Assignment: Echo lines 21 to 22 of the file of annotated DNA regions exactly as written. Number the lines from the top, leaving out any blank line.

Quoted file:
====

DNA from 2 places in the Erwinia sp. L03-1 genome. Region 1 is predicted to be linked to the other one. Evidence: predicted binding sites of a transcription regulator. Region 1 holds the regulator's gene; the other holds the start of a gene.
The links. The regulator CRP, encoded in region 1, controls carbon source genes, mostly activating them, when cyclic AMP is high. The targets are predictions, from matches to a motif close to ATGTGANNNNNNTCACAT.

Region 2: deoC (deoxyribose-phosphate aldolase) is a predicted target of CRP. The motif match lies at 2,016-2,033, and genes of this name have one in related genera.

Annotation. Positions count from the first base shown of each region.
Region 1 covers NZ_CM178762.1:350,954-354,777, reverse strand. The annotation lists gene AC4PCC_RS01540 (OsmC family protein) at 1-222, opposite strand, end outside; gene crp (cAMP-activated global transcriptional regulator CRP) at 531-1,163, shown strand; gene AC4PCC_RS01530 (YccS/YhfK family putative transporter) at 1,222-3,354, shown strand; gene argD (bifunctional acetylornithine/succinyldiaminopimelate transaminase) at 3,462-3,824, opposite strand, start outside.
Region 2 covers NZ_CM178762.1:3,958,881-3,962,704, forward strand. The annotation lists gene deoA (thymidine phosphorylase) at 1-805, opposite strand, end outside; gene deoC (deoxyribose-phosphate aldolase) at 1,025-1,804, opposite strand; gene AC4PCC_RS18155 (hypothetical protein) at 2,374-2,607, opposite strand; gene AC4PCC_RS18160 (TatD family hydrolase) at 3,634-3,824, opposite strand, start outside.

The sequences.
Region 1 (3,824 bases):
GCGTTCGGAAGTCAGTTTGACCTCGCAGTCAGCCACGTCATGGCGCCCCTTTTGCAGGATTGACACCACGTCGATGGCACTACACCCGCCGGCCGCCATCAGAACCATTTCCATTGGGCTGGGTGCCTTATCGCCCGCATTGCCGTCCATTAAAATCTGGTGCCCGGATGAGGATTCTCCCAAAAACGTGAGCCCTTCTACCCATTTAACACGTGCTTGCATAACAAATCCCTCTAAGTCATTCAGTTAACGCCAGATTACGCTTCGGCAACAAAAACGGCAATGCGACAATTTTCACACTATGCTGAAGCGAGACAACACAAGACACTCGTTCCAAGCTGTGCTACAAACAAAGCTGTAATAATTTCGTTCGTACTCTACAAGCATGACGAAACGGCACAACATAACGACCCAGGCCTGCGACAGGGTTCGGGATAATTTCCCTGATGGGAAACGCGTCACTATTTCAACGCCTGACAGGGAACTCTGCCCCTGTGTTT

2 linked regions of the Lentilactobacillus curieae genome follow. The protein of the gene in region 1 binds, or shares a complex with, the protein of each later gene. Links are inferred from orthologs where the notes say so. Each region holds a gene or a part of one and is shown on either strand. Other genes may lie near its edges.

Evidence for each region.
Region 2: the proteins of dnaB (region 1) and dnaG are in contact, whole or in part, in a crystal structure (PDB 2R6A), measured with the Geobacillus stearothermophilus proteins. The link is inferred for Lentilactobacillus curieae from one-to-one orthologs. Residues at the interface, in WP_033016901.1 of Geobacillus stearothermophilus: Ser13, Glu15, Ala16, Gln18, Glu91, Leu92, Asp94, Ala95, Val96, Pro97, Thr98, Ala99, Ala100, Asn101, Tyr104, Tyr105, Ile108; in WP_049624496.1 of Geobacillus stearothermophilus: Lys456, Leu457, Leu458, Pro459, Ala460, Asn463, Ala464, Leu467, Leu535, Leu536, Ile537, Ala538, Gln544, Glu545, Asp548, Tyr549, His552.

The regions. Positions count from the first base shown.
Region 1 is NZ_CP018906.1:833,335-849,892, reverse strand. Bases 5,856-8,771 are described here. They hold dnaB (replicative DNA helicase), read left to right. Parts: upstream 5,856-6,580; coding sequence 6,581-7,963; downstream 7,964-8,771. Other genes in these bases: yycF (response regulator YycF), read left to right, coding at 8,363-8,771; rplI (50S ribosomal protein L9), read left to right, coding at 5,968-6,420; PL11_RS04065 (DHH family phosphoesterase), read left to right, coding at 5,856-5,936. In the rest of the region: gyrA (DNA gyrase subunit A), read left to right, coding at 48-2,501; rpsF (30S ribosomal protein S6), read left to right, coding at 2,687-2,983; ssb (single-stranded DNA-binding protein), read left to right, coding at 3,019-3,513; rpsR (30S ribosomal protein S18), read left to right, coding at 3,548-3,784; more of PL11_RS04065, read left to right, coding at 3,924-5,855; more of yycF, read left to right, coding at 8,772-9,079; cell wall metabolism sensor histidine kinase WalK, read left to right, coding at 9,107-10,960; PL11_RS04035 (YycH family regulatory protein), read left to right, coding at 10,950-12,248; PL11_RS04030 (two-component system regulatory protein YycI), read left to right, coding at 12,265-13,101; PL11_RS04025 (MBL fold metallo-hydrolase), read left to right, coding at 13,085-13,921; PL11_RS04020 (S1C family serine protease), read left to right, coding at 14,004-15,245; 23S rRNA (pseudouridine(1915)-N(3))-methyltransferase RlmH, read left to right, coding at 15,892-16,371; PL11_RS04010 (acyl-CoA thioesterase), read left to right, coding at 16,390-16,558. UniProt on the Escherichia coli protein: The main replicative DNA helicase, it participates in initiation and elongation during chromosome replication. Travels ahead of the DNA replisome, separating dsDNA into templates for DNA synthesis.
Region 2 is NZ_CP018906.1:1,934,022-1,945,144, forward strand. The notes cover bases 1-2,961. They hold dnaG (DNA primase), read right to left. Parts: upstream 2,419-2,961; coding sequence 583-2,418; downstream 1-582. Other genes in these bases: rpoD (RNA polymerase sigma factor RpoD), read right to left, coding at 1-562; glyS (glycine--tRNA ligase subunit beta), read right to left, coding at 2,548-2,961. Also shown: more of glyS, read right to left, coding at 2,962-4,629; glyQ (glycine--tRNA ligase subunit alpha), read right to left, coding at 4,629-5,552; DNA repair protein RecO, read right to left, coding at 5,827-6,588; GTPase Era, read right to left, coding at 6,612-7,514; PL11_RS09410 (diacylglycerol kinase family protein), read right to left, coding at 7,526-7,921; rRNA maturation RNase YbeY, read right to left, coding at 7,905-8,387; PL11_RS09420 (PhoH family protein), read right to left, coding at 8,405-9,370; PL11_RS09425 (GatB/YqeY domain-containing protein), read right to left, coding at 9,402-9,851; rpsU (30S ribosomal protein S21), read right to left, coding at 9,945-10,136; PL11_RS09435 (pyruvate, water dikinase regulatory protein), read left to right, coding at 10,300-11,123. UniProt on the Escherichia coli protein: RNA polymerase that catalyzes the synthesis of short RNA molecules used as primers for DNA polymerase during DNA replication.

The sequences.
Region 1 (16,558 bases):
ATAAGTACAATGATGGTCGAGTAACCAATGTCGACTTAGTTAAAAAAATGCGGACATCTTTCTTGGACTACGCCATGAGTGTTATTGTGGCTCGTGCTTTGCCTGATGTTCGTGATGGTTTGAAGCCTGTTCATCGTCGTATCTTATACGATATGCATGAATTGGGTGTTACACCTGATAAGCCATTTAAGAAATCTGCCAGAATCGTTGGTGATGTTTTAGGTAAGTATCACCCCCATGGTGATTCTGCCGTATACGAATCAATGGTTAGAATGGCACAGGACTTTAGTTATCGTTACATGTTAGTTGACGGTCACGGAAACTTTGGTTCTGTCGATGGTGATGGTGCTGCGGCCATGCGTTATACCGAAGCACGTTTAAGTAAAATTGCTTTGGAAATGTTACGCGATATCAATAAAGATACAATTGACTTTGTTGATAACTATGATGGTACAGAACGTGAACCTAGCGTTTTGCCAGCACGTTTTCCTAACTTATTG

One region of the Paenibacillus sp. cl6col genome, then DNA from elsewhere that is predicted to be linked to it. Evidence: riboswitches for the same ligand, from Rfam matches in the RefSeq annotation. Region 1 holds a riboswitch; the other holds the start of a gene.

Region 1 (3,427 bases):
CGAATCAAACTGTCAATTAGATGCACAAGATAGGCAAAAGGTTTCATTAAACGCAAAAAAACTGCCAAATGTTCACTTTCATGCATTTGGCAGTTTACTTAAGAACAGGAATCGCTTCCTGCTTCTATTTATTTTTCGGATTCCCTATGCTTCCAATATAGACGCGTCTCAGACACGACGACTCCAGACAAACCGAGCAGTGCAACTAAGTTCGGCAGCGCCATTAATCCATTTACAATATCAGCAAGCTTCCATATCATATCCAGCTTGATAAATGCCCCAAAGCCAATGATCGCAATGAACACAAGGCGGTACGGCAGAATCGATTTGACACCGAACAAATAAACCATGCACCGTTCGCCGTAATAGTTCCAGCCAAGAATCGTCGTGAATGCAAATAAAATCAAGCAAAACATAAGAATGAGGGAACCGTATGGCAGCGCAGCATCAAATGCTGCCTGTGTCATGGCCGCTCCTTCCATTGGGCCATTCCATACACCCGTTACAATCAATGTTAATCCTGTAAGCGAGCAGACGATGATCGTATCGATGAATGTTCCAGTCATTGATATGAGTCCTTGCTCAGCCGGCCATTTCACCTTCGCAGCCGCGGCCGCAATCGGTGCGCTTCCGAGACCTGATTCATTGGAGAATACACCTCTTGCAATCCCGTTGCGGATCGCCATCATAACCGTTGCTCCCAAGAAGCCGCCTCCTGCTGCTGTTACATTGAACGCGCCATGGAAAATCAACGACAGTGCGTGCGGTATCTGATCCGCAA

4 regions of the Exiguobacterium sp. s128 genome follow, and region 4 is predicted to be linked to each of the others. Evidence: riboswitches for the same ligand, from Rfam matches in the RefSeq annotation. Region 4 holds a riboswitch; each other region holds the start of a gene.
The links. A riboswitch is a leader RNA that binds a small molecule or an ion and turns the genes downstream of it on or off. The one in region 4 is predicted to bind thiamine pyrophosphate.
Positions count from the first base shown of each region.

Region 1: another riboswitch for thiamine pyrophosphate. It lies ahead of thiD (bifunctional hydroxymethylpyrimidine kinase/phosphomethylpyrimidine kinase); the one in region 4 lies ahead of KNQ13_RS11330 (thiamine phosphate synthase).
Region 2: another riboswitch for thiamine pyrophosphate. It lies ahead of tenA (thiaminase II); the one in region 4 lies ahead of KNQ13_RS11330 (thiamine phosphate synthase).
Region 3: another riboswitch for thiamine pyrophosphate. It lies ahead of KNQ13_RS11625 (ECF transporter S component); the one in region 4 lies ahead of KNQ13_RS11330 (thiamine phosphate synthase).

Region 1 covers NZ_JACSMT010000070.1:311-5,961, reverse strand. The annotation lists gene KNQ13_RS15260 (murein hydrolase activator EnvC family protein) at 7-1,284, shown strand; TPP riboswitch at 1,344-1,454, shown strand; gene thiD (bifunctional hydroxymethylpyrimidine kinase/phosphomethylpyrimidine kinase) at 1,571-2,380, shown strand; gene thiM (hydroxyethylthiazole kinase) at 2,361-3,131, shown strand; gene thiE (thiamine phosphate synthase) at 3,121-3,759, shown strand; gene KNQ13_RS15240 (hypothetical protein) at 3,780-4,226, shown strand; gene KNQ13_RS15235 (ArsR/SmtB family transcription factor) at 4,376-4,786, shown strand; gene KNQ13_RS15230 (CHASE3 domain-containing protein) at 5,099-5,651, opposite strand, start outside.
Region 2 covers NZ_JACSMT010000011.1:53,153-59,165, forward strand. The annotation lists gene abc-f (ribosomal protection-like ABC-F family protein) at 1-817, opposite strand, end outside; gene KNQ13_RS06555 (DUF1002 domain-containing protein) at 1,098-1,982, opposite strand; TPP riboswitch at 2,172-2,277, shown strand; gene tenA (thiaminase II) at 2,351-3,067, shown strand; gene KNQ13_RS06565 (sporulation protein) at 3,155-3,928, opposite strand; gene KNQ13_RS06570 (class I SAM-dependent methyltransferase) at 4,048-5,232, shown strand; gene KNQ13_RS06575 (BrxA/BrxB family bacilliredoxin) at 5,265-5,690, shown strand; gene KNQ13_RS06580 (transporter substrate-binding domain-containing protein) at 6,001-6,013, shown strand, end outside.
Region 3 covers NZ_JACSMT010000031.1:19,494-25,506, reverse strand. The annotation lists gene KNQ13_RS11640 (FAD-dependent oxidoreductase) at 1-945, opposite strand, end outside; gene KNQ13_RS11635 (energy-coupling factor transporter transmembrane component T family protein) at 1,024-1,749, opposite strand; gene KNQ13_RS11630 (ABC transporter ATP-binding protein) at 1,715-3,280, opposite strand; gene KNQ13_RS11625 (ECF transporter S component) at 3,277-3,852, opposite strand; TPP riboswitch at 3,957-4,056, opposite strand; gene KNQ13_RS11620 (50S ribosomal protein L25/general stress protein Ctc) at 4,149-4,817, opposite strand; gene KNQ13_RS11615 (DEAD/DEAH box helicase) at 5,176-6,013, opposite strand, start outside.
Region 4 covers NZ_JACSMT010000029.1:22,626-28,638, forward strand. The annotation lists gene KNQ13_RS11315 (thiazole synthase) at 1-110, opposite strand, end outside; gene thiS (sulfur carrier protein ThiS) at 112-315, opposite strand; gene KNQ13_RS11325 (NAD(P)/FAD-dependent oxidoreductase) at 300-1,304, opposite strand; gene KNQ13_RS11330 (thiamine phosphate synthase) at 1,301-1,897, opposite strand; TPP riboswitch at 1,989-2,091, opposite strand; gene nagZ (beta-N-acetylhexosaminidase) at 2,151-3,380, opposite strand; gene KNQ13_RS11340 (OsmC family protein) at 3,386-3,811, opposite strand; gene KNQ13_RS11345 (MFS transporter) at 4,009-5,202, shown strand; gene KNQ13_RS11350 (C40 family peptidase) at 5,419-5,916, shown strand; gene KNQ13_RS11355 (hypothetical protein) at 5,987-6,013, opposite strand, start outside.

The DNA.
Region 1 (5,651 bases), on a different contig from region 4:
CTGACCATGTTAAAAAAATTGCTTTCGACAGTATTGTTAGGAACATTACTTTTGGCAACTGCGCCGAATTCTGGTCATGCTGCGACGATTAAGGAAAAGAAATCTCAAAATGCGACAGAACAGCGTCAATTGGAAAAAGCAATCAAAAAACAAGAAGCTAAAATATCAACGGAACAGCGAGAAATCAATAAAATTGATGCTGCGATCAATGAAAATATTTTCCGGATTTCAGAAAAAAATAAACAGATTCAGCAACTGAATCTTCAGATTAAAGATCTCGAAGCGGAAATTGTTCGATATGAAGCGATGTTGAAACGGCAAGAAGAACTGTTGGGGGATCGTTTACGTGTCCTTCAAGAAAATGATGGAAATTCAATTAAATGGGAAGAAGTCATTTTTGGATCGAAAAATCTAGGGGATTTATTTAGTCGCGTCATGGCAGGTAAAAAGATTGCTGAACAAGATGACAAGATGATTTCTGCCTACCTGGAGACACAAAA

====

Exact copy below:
CGAATCAAACTGTCAATTAGATGCACAAGATAGGCAAAAGGTTTCATTAAACGCAAAAAAACTGCCAAATGTTCACTTTCATGCATTTGGCAGTTTACTTAAGAACAGGAATCGCTTCCTGCTTCTATTTATTTTTCGGATTCCCTATGCTTCCAATATAGACGCGTCTCAGACACGACGACTCCAGACAAACCGAGCAGTGCAACTAAGTTCGGCAGCGCCATTAATCCATTTACAATATCAGCAAGCTTCCATATCATATCCAGCTTGATAAATGCCCCAAAGCCAATGATCGCAATGAACACAAGGCGGTACGGCAGAATCGATTTGACACCGAACAAATAAACCATGCACCGTTCGCCGTAATAGTTCCAGCCAAGAATCGTCGTGAATGCAAATAAAATCAAGCAAAACATAAGAATGAGGGAACCGTATGGCAGCGCAGCATCAAATGCTGCCTGTGTCATGGCCGCTCCTTCCATTGGGCCATTCCATACACCCGTTACAATCAATGTTAATCCTGTAAGCGAGCAGACGATGATCGTATCGATGAATGTTCCAGTCATTGATATGAGTCCTTGCTCAGCCGGCCATTTCACCTTCGCAGCCGCGGCCGCAATCGGTGCGCTTCCGAGACCTGATTCATTGGAGAATACACCTCTTGCAATCCCGTTGCGGATCGCCATCATAACCGTTGCTCCCAAGAAGCCGCCTCCTGCTGCTGTTACATTGAACGCGCCATGGAAAATCAACGACAGTGCGTGCGGTATCTGATCCGCAA

4 regions of the Exiguobacterium sp. s128 genome follow, and region 4 is predicted to be linked to each of the others. Evidence: riboswitches for the same ligand, from Rfam matches in the RefSeq annotation. Region 4 holds a riboswitch; each other region holds the start of a gene.